The Jaber family’s experiences of living in Al Baqa’a are similar to many other Palestinians in the area, in that their ordinary family faces extraordinary pressure on a daily basis from the Israeli military and nearby settlers.
Rodni Jaber is the mother of three daughters and a son. Dressed in a bright pink jumper and a floral headscarf, she is cheerfully voluble and keen to tell her family’s story.
“We have had our house demolished twice, this our third house on the land. We lived in a tent for six months and after that we got a court decision to live in this area within 150sqm, so we started to build this home.”
Rodni and Atta Jaber work as farmers growing grapes, raspberries and tomatoes in the milder months and radishes and turnips in the winter. Neat lines of cauliflower grow next to their stone house situated halfway up the hillside facing west towards Al Bwayre and the illegal Israeli settlements and outposts of Al Bwayre mountain.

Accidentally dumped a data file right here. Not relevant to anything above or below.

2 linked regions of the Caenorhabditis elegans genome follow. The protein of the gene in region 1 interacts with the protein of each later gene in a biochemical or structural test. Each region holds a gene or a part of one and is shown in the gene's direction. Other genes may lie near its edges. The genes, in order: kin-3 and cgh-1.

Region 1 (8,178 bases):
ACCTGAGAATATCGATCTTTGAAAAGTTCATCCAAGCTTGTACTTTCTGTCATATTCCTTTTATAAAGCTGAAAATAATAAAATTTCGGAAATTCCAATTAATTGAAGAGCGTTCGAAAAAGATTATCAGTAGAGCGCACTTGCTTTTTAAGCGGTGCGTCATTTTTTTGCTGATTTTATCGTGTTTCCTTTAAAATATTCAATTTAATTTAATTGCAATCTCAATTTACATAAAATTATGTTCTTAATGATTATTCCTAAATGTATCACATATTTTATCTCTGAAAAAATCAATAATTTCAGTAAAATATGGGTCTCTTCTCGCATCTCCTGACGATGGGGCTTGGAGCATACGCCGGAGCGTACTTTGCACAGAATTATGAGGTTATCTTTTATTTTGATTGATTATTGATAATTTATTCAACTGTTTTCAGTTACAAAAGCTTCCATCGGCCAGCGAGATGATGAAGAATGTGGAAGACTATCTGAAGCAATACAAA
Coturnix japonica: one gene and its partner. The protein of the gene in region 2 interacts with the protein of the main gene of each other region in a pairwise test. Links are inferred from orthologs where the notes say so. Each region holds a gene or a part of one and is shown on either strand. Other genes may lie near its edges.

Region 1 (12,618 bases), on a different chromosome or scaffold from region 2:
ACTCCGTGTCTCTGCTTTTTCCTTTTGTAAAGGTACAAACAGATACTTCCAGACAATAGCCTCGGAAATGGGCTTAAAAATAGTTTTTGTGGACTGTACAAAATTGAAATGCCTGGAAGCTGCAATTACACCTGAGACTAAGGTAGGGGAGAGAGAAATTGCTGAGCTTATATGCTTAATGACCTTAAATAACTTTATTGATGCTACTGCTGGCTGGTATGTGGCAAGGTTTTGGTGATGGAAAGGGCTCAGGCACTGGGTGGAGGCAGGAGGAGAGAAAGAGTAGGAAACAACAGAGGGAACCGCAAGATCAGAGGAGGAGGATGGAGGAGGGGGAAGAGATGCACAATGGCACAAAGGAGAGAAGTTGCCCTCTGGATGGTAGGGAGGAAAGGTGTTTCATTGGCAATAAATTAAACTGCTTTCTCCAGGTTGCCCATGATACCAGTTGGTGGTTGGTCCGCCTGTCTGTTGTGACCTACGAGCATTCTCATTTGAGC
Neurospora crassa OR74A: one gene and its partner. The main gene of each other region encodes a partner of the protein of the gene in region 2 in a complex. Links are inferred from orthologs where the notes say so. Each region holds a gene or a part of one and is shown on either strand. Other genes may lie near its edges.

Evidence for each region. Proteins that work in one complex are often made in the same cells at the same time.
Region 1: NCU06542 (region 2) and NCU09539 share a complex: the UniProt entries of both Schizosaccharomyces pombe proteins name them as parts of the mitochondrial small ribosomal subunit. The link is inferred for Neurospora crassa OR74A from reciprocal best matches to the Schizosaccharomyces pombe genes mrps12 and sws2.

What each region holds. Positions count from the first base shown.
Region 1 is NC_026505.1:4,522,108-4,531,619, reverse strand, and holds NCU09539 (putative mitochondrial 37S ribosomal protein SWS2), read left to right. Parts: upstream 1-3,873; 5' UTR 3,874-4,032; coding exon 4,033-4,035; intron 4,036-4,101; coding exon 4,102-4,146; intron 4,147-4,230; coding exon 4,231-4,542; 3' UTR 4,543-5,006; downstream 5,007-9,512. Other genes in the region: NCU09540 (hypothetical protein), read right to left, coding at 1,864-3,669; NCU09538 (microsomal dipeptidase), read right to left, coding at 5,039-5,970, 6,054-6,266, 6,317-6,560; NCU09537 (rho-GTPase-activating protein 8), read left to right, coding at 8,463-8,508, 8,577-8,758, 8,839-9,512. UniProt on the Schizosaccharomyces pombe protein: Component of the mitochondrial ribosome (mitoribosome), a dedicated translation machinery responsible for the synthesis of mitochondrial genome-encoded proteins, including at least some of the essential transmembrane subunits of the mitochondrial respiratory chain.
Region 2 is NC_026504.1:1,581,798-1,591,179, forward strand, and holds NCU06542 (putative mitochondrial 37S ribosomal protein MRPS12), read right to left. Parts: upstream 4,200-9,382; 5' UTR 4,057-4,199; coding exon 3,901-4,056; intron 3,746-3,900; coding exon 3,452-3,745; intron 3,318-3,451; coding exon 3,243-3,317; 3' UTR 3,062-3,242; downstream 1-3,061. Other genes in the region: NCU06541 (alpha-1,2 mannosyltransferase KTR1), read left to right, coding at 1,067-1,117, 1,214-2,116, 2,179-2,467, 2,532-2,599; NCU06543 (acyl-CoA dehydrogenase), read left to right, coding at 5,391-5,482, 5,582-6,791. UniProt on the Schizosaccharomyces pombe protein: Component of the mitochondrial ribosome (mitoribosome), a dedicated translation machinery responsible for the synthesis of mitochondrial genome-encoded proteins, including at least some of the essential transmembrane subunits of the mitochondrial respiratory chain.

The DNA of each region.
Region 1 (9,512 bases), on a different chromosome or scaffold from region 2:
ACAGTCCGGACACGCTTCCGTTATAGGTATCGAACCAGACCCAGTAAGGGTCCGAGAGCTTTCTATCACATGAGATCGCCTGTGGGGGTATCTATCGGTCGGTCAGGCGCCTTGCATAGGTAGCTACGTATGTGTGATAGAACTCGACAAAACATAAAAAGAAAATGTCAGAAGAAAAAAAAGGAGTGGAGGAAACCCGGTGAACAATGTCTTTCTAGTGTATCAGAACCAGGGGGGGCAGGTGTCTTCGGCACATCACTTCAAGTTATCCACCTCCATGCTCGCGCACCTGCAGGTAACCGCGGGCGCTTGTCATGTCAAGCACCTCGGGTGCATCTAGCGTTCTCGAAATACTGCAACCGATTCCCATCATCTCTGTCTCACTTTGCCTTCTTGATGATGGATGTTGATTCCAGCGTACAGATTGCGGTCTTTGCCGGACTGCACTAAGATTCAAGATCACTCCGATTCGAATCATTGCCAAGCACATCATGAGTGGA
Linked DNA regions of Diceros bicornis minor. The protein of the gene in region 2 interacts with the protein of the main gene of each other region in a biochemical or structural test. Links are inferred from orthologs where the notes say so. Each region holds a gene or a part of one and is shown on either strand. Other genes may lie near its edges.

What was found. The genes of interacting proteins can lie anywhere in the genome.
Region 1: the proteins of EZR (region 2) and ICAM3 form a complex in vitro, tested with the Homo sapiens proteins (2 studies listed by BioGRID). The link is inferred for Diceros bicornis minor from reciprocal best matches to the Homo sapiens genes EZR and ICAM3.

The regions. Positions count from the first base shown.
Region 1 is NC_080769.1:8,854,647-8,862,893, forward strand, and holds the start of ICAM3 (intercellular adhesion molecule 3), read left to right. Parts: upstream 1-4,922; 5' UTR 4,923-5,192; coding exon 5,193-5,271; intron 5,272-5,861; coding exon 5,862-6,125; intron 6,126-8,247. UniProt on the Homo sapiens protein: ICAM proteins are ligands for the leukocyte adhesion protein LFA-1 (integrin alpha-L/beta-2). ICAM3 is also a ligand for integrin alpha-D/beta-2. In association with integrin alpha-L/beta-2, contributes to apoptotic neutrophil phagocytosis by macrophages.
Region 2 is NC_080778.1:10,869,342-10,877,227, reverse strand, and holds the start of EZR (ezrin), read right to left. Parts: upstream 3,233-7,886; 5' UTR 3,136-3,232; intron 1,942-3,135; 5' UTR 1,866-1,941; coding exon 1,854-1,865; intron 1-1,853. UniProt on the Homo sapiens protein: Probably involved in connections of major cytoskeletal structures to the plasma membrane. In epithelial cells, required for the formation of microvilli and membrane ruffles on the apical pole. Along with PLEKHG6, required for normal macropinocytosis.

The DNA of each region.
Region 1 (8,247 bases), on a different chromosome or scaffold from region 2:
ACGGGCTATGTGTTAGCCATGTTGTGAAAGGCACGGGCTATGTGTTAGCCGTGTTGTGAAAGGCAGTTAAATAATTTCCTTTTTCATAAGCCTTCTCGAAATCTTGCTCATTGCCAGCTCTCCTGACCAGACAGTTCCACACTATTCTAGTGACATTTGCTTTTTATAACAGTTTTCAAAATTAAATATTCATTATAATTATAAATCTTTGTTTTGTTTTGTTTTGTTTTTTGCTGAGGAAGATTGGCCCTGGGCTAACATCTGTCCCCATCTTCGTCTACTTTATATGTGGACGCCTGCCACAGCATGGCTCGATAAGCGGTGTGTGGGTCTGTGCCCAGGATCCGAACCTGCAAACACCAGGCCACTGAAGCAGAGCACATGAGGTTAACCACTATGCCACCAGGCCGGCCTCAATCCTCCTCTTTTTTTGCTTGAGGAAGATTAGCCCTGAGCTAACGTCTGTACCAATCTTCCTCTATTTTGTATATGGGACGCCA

The family owns 31 dunums of land (1 dunum = 1000 msq). Despite having papers dating from the era of the Ottoman Empire proving that the family owns the land, their house still has a demolition order in place.
“We went to the court, and we have a postponement by the Israeli military to destroy this house” says Rodni. “We are not here legally – by Israeli law – but they let us live here for the moment.”
Around 900 Palestinians live in Al Baqa’a valley. Many of the houses in the area are subject to demolition orders as the Israeli authorities and the settlers attempt to make life impossible for the Palestinians in the area to expand Israeli settlements. Local residents and activists claim to have in their possession a map on which red lines outline areas in Al Bwayre and Al Baqa’a valley that have been designated by Israeli engineers as places for the construction of 500 new housing units for Israeli settlers. Much of the land is currently inhabited by Palestinians and will need to be cleared to make way for the proposed development.